ICT key to competitiveness of Rwanda

17 September 2014
ITC News
Regional integration critical for growth of small economies

Rwanda’s global competitiveness has been underpinned and empowered by the smart use of information and communication technology (ICT) to enhance efficiency, particularly in public service delivery.

The country’s Minister of Trade and Industry Francois Kanimba told delegates at the World Export Development Forum in Kigali on 16 September 2014 that ICT has been at the heart of all the areas where Rwandan public sector procedures have achieved progress. As a consequence, Rwanda is ranked 8th as an e-enabled public sector.

Mr. Kanimba said ICT has helped to speed up processes and make them more transparent. Access to capital for small and medium-sized enterprises (SMEs), for instance, has increased through a common credit tracking system, and this has led to Rwanda’s ranking as number 13 in the World Bank Doing Business Indicators.

Another key reform area has been in the Rwanda Development Board’s computerized system where one can now register a business in six hours. Mr. Kanimba said land registration has also been computerized and linked with the business registration, which has been useful for businesses when they apply for loans. Tax returns can now be filed and paid online and SMEs are also paying taxes using mobile phones.

Mr. Kanimba said crossborder trading is an area in which Rwanda can benefit from trade facilitation. Using a single electronic window for customs clearance is key, and now this can be done online. Dialogue among the three presidents of Rwanda, Uganda and Kenya has helped to improve trading across borders and related transit issues. As a consequence, the shipping of goods from Rwanda to the port of Mombasa in Kenya has been reduced from 22 to 6 days. This has contributed to an increase in exports by 30% through regional integration, he stated.

Mr. Kanimba said this is an example of the East African Community working to address trade facilitation.

The Commissioner for Trade and Industry at the African Union, Fatima Haram Acyl said high production and transaction costs, including non-tariff barriers, contribute to the fact that only around 10% of what is exported from African countries reaches other African markets. Access to information on markets and standards is also a challenge, she said. When countries have different technical standards, this creates barriers to doing business.

Ms Acyl said the size of the market is also a challenge. Most of the 54 countries in Africa are small, with less than 20 million people and less than USD10 billion GDP. In 2012, the African Union decided to create a common market by 2017. The action plan is focused on growing trade and increasing opportunities for SMEs through regional integration. The free trade area may start with a group of countries such as East Africa before further expansion, she said.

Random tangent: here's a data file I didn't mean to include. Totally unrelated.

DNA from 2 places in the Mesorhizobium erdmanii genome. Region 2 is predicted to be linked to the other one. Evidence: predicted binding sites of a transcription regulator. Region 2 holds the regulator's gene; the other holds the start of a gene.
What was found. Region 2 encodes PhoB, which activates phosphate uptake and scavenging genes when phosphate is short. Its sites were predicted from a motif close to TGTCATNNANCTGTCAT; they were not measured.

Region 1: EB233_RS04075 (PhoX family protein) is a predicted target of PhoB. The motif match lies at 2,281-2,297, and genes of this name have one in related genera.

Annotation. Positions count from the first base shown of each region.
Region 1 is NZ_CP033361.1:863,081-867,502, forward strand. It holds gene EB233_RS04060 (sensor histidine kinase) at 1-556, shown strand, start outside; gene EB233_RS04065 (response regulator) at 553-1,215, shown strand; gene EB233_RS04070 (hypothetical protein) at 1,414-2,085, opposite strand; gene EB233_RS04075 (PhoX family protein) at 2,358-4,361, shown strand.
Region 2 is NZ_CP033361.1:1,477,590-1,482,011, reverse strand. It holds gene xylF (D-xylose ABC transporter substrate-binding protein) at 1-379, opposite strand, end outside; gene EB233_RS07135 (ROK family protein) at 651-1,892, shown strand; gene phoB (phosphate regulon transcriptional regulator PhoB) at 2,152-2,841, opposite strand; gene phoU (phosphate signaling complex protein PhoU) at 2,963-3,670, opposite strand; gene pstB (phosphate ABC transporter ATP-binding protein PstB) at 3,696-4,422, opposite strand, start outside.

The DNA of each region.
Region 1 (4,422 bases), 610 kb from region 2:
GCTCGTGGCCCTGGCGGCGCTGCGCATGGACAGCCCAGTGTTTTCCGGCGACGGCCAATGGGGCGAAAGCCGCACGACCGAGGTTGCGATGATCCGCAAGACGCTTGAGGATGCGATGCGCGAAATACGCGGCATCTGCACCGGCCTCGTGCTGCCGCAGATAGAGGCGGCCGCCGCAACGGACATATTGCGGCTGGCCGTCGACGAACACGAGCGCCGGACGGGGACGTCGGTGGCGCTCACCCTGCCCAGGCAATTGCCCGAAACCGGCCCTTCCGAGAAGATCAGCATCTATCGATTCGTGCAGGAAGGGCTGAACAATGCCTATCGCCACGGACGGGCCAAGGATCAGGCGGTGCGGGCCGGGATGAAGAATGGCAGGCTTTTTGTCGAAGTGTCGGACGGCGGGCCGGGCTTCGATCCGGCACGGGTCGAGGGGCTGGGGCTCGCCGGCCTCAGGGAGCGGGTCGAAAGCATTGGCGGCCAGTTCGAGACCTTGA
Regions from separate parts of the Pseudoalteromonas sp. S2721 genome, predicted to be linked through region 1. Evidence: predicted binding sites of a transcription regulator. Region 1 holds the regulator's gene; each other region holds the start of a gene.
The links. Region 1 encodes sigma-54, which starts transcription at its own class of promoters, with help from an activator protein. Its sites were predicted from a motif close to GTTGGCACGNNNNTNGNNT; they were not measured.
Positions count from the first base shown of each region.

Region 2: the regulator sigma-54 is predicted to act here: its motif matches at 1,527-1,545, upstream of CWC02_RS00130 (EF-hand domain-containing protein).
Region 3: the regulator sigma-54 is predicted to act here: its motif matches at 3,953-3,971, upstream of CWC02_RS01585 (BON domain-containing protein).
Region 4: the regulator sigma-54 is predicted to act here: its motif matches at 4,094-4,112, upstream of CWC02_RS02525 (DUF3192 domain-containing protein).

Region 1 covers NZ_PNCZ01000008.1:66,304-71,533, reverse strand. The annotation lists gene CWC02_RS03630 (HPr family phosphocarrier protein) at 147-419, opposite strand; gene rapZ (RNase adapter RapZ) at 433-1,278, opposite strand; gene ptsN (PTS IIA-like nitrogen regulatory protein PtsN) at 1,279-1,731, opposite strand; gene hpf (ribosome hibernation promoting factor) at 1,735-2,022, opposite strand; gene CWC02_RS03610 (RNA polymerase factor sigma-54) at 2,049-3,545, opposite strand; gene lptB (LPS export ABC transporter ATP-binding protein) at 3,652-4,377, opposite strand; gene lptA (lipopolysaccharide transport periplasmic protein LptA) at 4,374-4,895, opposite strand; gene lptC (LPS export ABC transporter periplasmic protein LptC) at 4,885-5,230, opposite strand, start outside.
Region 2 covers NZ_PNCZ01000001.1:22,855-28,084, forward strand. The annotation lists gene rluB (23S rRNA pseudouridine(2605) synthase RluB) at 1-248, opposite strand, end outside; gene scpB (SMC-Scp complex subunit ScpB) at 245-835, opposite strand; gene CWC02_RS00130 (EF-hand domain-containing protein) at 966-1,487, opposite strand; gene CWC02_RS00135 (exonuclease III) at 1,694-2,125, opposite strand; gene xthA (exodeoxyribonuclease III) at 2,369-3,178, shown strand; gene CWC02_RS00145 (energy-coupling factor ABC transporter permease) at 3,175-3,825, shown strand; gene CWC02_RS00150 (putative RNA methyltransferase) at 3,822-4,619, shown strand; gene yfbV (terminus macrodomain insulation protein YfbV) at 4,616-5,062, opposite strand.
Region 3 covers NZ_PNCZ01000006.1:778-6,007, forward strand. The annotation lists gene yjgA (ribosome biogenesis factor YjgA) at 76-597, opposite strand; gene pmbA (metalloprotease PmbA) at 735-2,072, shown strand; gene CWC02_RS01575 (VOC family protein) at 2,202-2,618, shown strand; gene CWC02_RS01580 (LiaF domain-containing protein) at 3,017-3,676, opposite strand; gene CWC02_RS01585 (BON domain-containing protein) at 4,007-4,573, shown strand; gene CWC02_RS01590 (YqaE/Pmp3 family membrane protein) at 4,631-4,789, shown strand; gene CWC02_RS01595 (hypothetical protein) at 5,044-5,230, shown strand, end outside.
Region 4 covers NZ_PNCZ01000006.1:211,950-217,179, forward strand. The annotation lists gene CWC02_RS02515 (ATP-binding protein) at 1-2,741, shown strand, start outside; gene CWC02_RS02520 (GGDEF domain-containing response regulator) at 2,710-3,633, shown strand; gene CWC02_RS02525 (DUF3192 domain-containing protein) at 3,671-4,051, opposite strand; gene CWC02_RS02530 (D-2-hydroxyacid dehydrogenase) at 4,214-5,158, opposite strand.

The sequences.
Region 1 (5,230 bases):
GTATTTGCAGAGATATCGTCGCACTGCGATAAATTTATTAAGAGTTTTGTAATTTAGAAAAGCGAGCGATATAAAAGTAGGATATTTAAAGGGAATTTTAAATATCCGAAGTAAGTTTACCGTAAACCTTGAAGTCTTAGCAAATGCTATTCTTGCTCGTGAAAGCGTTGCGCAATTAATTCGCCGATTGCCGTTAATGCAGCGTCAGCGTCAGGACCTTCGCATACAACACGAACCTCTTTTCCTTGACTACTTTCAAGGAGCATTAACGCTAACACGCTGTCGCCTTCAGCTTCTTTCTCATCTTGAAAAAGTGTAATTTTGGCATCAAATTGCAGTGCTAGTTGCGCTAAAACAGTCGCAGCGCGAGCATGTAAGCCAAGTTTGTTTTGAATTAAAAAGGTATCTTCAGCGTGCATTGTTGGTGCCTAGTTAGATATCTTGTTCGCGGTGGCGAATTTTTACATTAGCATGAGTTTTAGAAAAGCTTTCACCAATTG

‘We don’t lack frameworks and strategies, we lack implementation,’ said Ms. Acyl. ‘It’s important to give skills to youth so that they can do business in Africa and stay in Africa.’

Africa has good growth potential but structural challenges serve as impediments, said the World Bank’s Senior Director of Trade and Competitiveness Global Practice, Anabel González.

Access to finance, managerial skills and technology, trade intelligence, knowledge of foreign cultures and non-tariff measures, including those related to standards, are some of the challenges faced by enterprises, she said.
Trade support institutions can make a tangible difference, Ms González said. She added that World Bank studies have shown that for every dollar invested in these agencies, there can be up to a 100 dollar return on the investment in terms of increased exports.

Ms. González said there is good potential for SMEs to export indirectly by supplying value chains. It is important for international institutions such as the International Trade Centre and the World Bank to help connect SMEs with large suppliers with programmes to strengthen linkages and also to facilitate access to certification and finance.

Across the Indian Ocean from Africa, the Government of India has been providing assistance to SMEs to supply manufacturing industries, said Ambassador Vidya Bhushan Soni, Chairperson of the Overseas Infrastructure Alliance.

Mr. Soni said the presence of a large group of middlemen, to the detriment of SMEs and customers who pay high prices, has impacted on SMEs. Large investors like Walmart will change this pattern, he said.

The common shortcomings of SMEs are in design and marketing in the early stages, and packaging and supply logistics in the latter stages. Mr. Soni, who is also a senior member of the Confederation of Indian Industry, said chambers of commerce play a key role in India to train and capacitate SMEs.